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The Top 5 Tips for Sponsorships and Charitable Contributions

Spending other people’s money can make people quite generous. Frivolous, even. And unless a firm has a detailed policy for how its donations are to be evaluated and approved, oversight is exceedingly difficult.

Ross Fishman, JD

This means that the partners can easily say “yes” to almost anyone or anything. Every favored client or hot prospect’s random pet project. Print ads in their kids’ school and religious-institution programs. It’s reactive, not strategic or calculated to accomplish any particular goal. All that hard-earned money just gradually dissipates.

I get this “charitable contributions” question a lot from law firm clients. What I suggest is that they start winnowing the legitimate commitments from requests from those where people simply want to donate to their favorite causes using someone else’s (i.e. the firm’s) money.

Yes, I know that sometimes big clients squeeze you to support their favorite causes. Some of that is inevitable but, candidly, that’s client-relationship management, not charity. And don’t buy into a warm prospect’s hint that they just might consider hiring you very soon if you donate to their cause — you don’t need to buy your friends.


Rule 1: The lawyers should have skin in the game. That is, the firm will only commit to spend 50 percent of the requested payment, i.e., we’ll match a lawyer’s personal out-of-pocket contribution. If a lawyer is not committed enough to spend their money, then don’t spend firm resources. I’ve seen where this immediately cut the number of causes supported by 50 percent, and the wasted dollars by 75 percent.

Rule 2: They must hold a leadership position. Giving away money is just too easy, we want to get more people actively volunteering.

Rule 3: Support fewer causes, bigger. I have worked with firms that donate more than $100,000 per year but do so on literally hundreds of charities. Drastically reduce the number of charities and select a small handful where they can really make a difference. That is, rather than giving $500 each to 200 different charities, I’d rather they donate $100,000 to one truly worthy group, or $50,000 each to two. Create some actual impact.

Drastically reduce the number of charities and select a small handful where they can really make a difference.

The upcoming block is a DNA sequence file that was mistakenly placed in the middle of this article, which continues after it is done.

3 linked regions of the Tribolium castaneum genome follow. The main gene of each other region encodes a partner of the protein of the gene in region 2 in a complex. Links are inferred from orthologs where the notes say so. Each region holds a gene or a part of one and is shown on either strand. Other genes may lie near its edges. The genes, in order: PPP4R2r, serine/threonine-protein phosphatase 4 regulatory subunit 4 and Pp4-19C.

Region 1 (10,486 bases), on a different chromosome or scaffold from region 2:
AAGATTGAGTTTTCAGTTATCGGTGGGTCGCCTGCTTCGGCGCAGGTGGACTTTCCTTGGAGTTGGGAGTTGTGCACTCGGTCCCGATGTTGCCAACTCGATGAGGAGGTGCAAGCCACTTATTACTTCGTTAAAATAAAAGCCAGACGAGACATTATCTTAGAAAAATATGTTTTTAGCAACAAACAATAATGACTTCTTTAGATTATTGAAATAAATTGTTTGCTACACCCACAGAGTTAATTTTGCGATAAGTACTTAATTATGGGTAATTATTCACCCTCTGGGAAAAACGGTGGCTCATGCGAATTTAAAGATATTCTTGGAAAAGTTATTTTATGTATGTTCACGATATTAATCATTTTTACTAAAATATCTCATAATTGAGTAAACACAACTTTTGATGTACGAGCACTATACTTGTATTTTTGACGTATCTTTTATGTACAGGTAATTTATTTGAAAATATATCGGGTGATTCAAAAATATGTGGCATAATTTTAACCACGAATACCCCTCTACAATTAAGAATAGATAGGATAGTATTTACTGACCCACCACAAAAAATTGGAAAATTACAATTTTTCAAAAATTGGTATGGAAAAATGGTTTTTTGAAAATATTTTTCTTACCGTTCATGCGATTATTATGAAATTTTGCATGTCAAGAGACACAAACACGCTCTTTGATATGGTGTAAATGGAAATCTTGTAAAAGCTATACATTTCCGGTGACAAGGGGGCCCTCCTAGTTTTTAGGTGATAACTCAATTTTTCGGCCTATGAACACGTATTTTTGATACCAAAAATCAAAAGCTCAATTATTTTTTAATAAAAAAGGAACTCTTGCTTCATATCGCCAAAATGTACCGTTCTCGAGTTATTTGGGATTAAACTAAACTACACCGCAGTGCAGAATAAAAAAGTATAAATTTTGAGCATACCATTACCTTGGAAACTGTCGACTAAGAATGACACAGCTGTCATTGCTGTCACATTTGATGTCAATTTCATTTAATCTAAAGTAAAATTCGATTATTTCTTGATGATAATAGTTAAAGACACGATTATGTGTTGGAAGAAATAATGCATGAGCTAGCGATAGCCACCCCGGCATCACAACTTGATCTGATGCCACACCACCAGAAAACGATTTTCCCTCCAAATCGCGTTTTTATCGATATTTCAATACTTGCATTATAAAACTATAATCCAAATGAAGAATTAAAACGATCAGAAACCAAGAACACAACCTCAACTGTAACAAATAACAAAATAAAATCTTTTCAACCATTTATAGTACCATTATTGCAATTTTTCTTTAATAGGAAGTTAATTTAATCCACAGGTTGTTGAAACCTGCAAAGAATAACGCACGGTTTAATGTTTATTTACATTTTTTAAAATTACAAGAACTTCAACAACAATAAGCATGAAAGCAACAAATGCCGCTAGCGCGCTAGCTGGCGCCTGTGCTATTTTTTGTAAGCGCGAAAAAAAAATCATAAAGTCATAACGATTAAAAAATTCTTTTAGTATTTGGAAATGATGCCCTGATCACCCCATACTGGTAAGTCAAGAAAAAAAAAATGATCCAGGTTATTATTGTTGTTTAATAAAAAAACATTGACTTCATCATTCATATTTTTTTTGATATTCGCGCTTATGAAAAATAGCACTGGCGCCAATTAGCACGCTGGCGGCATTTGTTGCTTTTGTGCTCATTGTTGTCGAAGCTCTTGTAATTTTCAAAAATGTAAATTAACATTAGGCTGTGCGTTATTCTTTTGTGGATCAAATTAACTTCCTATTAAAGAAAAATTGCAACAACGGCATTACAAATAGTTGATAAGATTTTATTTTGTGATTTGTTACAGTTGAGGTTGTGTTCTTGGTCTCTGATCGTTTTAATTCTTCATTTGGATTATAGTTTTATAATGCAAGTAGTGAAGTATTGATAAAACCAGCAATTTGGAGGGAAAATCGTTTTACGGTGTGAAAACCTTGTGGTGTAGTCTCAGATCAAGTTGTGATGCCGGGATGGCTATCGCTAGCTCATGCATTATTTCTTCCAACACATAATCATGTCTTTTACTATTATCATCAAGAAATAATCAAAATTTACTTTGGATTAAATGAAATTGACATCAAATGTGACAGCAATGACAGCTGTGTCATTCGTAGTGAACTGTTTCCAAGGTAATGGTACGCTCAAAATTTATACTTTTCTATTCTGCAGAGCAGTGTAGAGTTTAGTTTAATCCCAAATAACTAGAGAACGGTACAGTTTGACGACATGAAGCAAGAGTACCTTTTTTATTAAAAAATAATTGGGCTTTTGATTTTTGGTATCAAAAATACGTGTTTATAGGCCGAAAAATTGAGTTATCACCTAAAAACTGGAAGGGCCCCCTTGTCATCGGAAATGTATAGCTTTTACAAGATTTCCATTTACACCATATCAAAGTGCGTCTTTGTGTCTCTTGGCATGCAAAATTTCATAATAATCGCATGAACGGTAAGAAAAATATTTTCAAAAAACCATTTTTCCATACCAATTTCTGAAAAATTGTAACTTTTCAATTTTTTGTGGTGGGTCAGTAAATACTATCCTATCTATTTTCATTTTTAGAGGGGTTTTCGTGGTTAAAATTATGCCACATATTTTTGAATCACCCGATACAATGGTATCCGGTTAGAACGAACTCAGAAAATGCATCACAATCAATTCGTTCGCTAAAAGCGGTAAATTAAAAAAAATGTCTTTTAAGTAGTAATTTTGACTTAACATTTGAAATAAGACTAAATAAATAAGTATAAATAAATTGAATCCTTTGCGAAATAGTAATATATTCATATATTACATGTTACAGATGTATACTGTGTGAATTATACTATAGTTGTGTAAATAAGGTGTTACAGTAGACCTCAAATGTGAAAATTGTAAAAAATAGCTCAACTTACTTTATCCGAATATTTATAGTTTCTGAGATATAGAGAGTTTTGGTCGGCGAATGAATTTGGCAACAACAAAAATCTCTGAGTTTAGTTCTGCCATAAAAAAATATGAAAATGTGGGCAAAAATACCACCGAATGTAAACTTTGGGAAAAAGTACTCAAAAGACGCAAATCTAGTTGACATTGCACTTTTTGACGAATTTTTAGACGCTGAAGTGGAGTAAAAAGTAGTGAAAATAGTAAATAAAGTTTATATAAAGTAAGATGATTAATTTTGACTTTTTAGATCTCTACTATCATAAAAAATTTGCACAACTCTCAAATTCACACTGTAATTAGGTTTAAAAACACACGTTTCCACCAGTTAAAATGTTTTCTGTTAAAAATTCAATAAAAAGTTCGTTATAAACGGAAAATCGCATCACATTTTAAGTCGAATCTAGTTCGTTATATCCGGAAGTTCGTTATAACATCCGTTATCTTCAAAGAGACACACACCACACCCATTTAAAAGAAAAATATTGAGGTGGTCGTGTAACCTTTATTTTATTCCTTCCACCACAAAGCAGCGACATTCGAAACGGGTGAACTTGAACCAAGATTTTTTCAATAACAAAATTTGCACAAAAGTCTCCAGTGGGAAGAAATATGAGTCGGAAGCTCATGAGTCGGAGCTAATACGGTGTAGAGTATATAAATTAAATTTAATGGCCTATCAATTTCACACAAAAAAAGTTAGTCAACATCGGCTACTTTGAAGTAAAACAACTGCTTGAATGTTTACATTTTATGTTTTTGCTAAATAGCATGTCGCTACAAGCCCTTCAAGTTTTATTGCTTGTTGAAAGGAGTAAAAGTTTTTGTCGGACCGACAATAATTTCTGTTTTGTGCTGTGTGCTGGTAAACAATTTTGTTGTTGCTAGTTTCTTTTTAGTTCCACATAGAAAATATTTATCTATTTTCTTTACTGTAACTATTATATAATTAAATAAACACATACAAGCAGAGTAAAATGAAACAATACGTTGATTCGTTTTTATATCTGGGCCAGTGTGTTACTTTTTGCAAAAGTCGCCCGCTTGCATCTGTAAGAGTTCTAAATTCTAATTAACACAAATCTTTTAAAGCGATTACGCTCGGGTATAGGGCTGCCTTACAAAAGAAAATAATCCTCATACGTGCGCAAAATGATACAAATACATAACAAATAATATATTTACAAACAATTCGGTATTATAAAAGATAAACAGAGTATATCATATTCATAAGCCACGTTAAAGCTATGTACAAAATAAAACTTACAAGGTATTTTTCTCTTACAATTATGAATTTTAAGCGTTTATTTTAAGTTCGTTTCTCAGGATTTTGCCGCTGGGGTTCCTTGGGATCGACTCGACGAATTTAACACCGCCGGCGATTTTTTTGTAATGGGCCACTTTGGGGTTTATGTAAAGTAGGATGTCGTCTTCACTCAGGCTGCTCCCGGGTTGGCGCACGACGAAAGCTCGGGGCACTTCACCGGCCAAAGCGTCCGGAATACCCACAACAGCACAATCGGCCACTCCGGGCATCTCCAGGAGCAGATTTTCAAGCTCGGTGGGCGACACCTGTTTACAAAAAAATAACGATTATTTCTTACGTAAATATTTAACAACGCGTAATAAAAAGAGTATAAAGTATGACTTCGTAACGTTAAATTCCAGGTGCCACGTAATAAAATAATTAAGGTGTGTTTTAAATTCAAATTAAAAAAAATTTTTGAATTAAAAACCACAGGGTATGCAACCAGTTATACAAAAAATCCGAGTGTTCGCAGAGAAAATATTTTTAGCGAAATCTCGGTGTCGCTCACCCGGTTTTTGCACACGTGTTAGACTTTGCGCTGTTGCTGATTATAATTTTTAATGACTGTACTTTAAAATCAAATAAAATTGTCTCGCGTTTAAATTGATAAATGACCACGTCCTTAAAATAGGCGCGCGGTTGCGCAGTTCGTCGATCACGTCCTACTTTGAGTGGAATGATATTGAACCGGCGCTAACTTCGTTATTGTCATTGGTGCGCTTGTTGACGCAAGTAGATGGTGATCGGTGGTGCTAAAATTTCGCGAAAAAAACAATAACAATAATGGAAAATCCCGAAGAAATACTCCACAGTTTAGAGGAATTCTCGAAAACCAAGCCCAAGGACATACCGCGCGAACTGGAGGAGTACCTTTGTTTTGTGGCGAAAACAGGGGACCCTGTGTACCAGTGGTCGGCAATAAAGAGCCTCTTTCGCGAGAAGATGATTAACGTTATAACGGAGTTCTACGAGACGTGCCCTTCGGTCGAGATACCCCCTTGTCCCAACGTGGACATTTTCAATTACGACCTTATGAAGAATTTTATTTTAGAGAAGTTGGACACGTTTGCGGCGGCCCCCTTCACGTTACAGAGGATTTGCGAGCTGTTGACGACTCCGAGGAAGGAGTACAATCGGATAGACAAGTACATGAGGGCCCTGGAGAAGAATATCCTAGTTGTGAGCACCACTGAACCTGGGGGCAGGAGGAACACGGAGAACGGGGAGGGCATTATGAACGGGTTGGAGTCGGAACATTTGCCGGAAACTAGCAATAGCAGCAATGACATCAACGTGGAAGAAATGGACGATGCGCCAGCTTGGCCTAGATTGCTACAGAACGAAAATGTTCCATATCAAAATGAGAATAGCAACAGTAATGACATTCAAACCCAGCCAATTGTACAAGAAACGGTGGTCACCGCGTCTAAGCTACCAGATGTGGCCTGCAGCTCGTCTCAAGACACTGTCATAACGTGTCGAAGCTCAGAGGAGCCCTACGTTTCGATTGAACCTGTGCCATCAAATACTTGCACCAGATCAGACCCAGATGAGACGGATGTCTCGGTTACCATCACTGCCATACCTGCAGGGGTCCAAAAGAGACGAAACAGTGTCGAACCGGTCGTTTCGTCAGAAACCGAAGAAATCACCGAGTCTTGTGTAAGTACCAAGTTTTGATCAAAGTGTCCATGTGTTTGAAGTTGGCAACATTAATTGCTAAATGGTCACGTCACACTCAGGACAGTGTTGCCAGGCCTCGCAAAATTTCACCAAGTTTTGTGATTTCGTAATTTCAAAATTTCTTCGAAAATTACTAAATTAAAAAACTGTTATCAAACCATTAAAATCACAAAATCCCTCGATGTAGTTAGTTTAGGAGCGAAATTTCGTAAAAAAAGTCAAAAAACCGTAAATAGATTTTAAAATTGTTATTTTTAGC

Rule 4: Support smaller organizations. Get the banner on the building. This way, you can do some real good while also supporting your marketing. Get your name prominently displayed in association with the charity. It’s not unethical to seek a return on these dollars. The biggest companies unabashedly measure the ROI on their donations.

Reconsider your contributions to large, well-funded organizations like the Red Cross or the United Way where your donation will be a small drop in a massive bucket. Less well-known organizations tend to need the money more, and you can see directly where your money is going and the tangible results they achieve.

For example, Boston litigation firm DeMoura Smith helps fight childhood poverty locally by supporting Cradles to Crayons’ “Gear Up for Winter” initiative, buying 102 winter coats for these children. DeMoura Smith’s Managing Partner Ken DeMoura said he “prefer[s] supporting groups like Cradles to Crayons where a small firm like ours can make a bigger mark than we can with the larger nonprofits. With local charities we are more engaged, we can volunteer our time as well as our money, we can be creative in stretching the giving, and generally help in both direct and indirect ways.”

Rule 5: Choose organizations that support your brand. Some years ago, we rebranded Goldberg Simpson, one of Louisville’s most dynamic full-service law firms. The tagline we’d designed for these aggressive, entrepreneurial lawyers was “A Law Firm That Really Moves.” The firm had to find local organizations or events whose missions supported this brand message and enlist the participation of its personnel to help identify relevant causes. They had to find some worthy charities that also in some way really moved.

Instead of sprinkling their charitable dollars across a vast array of charities, they eventually settled on two where they could make an impact: 1) the local triathlon and 2) the Moscow Ballet, which was bringing the Great Russian Nutcracker to town. They could be a principal sponsor of both, generating valuable free advertising and city-wide visibility and goodwill. Thousands of Louisville triathletes ran through the streets wearing Goldberg Simpson T-shirts. And the firm got sizable free publicity alongside the Nutcracker, including print ads, radio spots and hundreds of free tickets to the ballet.

The firm donated most of the Nutcracker tickets to the local children’s hospital, enabling sick kids and their grateful families to see the show. It garnered free publicity for that too, and still had enough tickets left over to send the firm and its clients to the ballet, hosting a pre-show party.

Without spending a single dollar more than a ballet-themed print ad and a logo, the firm saw a dramatic public relations boost. Plus, firm morale soared, because their people could see that the firm had been integral to the success of real events that meaningfully helped their community.

An additional benefit of this strategy is that it helps your lawyers graciously decline future requests. No one likes to look cheap or uncharitable, but visibly supporting something enables them to say, “Well, I’d truly like to help but, as you know, our firm spends our charitable dollars supporting X Charity.” It sounds entirely reasonable and gets the lawyers gently off the hook.